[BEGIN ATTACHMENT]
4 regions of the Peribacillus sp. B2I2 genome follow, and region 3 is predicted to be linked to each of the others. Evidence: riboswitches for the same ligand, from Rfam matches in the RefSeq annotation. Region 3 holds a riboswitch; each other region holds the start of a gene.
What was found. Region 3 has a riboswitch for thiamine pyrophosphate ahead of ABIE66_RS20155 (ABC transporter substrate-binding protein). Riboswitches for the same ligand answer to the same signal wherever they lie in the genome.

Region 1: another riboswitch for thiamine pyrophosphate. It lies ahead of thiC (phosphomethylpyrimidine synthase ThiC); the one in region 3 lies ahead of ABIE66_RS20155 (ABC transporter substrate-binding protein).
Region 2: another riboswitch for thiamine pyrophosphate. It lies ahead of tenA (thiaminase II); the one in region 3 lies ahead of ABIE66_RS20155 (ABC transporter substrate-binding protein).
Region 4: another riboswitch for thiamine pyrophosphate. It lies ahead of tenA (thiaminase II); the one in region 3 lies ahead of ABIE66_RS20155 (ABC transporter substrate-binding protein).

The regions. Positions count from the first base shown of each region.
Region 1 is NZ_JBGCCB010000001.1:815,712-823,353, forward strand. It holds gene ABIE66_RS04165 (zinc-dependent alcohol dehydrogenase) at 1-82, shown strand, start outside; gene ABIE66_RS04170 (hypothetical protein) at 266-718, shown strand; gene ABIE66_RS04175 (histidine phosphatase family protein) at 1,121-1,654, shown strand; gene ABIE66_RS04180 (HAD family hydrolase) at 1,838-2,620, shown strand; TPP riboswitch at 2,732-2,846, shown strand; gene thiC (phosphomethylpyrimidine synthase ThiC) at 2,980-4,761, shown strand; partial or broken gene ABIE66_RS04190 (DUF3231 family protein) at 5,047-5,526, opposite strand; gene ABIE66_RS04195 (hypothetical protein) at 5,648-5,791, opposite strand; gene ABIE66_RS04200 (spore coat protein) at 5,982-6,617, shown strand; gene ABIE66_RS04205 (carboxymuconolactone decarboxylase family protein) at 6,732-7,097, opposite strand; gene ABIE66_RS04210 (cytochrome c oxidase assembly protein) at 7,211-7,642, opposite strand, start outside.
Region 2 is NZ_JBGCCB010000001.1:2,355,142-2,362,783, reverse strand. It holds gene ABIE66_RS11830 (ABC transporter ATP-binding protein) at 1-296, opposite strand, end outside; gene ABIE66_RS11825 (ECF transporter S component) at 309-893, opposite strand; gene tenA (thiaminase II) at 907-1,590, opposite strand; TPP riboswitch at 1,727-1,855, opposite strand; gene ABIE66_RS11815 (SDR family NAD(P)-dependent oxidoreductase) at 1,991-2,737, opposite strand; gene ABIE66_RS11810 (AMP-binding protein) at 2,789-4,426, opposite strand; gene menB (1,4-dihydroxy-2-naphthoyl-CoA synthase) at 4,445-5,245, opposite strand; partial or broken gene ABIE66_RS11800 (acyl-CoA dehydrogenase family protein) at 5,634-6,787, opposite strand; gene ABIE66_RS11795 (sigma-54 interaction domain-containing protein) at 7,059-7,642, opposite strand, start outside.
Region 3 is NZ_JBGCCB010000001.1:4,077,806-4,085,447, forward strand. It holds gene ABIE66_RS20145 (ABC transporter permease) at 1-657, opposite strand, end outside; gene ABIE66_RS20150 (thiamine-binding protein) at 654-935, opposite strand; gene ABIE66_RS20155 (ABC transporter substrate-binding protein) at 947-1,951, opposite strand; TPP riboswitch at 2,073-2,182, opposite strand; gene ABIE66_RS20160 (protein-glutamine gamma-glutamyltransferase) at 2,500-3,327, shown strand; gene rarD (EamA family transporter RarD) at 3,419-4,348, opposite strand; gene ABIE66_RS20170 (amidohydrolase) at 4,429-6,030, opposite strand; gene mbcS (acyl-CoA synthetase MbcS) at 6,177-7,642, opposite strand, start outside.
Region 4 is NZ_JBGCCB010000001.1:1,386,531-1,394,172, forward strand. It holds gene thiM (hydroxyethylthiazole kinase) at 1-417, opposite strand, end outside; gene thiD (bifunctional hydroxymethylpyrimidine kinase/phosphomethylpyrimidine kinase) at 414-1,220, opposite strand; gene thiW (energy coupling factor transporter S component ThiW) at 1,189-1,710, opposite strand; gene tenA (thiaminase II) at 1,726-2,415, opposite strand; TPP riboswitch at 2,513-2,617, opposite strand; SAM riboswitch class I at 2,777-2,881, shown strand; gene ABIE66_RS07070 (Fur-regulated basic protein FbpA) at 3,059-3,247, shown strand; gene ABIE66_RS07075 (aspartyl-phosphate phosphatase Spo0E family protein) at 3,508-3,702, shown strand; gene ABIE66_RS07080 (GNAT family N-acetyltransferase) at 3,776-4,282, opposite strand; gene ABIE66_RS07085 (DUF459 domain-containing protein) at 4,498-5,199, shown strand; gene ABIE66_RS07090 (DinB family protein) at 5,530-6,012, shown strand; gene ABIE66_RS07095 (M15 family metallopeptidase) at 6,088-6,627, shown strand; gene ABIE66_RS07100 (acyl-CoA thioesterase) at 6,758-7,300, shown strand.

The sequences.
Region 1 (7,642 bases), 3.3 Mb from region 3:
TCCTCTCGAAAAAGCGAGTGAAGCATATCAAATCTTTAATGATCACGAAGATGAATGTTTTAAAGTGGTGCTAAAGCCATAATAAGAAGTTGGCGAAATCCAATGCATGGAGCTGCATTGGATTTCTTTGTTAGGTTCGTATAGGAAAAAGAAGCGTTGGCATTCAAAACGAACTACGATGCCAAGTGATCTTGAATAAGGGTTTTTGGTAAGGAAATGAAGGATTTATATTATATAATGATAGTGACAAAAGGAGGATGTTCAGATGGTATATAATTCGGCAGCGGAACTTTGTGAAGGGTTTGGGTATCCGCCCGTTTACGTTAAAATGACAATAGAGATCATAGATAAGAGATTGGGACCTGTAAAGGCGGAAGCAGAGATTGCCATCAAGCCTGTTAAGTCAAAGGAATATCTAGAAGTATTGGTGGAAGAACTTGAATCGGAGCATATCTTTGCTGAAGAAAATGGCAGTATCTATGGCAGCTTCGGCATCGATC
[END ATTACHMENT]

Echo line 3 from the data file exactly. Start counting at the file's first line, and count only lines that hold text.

Region 1: another riboswitch for thiamine pyrophosphate. It lies ahead of thiC (phosphomethylpyrimidine synthase ThiC); the one in region 3 lies ahead of ABIE66_RS20155 (ABC transporter substrate-binding protein).